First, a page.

TechEd: Chris Mayo on ‘Developing Collaboration Solutions in the Cloud with Microsoft SharePoint Online’

Chris Mayo, a Microsoft Senior Technical Evangelist for Office 365, focuses on "dealing with building solutions with these products," hence the topic of his TechEd session this afternoon on Developing Collaboration Solutions in the Cloud with Microsoft SharePoint Online.  Explaining that SharePoint Online "is a subset of SharePoint 2010 hosted in the cloud as SaaS [that] ships with Office 365," Chris pointed out that Office 365 is in beta today and that "Our goal is to release in the first half of this year."

Providing a brief tour of Office 365 "with initial tenancy already set up," Chris began in the Users area of the Admin Overview, saying that "You probably want to set up single sign-on … and once user accounts are up there, you can start applying licenses to them," and assign roles, set user location, etc.  Chris also noted that within the Site Collections area in the Administration Center, you can create Private Site Collections.

Addressing areas that the SharePoint Online platform supports, Chris included all out-of-the-box browser features, said SharePoint Designer "works the same" (including workflows), and that the client object model is supported.  As for what can be done with Visual Studio 2010, Chris said "SharePoint Online supports sandboxed solutions as the only solution type," and that they must be built in Visual Studio and deployed as such.  Acknowledging that while SharePoint Online is "based on SharePoint 2010," Chris allowed that it doesn't include all of the features of SharePoint 2010, explaining that unsupported SharePoint 2010 features include:  full trust solutions, access to file system, timer jobs, admin access beyond site collection, and access to BCS or external Web service calls.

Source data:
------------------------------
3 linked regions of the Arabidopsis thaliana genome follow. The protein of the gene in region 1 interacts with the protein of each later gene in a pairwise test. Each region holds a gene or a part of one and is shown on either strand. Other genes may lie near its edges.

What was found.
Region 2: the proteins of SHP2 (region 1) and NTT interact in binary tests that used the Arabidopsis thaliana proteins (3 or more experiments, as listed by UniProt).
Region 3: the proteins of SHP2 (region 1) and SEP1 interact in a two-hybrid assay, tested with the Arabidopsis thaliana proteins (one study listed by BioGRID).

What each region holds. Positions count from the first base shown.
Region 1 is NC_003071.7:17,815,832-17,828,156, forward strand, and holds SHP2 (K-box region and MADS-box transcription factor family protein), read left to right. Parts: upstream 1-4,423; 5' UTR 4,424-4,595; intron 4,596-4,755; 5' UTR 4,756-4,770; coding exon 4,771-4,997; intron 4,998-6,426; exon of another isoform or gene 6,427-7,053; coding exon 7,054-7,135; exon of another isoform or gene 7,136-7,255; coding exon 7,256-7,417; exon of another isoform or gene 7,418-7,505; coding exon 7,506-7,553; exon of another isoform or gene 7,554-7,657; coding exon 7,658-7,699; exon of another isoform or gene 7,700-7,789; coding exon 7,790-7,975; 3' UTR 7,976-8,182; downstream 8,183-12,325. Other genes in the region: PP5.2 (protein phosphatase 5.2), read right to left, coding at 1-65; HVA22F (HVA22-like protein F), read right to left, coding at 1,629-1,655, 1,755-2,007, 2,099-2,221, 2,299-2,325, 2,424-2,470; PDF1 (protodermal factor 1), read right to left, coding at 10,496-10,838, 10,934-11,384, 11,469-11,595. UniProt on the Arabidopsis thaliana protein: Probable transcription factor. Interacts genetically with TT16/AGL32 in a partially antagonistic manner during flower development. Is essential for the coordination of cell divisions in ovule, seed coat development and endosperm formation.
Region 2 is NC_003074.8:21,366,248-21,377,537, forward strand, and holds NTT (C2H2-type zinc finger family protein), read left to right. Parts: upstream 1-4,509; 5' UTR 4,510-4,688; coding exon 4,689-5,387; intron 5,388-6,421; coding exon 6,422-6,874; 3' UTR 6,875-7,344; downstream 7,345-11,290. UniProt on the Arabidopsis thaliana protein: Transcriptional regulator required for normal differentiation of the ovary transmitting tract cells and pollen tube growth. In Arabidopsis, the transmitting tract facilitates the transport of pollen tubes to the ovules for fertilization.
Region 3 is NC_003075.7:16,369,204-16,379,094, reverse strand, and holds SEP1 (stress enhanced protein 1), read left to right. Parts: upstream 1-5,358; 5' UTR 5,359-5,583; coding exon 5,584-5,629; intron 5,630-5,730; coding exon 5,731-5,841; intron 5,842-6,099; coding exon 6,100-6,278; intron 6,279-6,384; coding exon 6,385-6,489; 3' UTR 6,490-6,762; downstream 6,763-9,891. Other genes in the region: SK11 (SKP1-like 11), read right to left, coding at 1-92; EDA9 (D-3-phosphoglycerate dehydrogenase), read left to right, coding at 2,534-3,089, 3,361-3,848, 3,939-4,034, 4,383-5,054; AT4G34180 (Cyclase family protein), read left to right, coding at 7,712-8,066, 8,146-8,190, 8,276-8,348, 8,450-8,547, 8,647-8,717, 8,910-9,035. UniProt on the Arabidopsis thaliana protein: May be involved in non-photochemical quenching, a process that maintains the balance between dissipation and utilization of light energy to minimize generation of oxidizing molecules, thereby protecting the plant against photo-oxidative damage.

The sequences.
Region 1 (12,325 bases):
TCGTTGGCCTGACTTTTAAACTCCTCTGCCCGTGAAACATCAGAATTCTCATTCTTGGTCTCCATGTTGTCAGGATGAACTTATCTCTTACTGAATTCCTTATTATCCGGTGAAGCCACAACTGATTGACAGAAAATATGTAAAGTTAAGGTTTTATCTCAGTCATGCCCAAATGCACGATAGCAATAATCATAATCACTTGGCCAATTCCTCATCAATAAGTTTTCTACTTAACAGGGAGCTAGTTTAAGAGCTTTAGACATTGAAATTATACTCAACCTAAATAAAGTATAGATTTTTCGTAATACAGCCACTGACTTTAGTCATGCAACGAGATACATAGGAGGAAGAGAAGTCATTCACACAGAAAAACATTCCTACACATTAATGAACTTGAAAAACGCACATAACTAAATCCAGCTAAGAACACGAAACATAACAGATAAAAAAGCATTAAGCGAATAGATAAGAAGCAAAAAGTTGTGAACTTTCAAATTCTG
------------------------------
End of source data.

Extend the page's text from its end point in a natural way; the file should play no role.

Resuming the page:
Chris said that the sandboxed solutions development model "Allows you to deploy friction-free [as] compared to full trust … and if a particular solution is throwing exceptions, it doesn't affect other solutions running" in the sandboxed execution environment.  Chris also noted that Visual Studio 2010 "has awesome support for sandboxed solutions, and that "From a deployment perspective, deploying sandboxed solutions is ridiculously easy."  "As far as administration of sandboxed solutions, they're actually self-administered," Chris said, and "Your point of entry for building solutions is at the site collection level."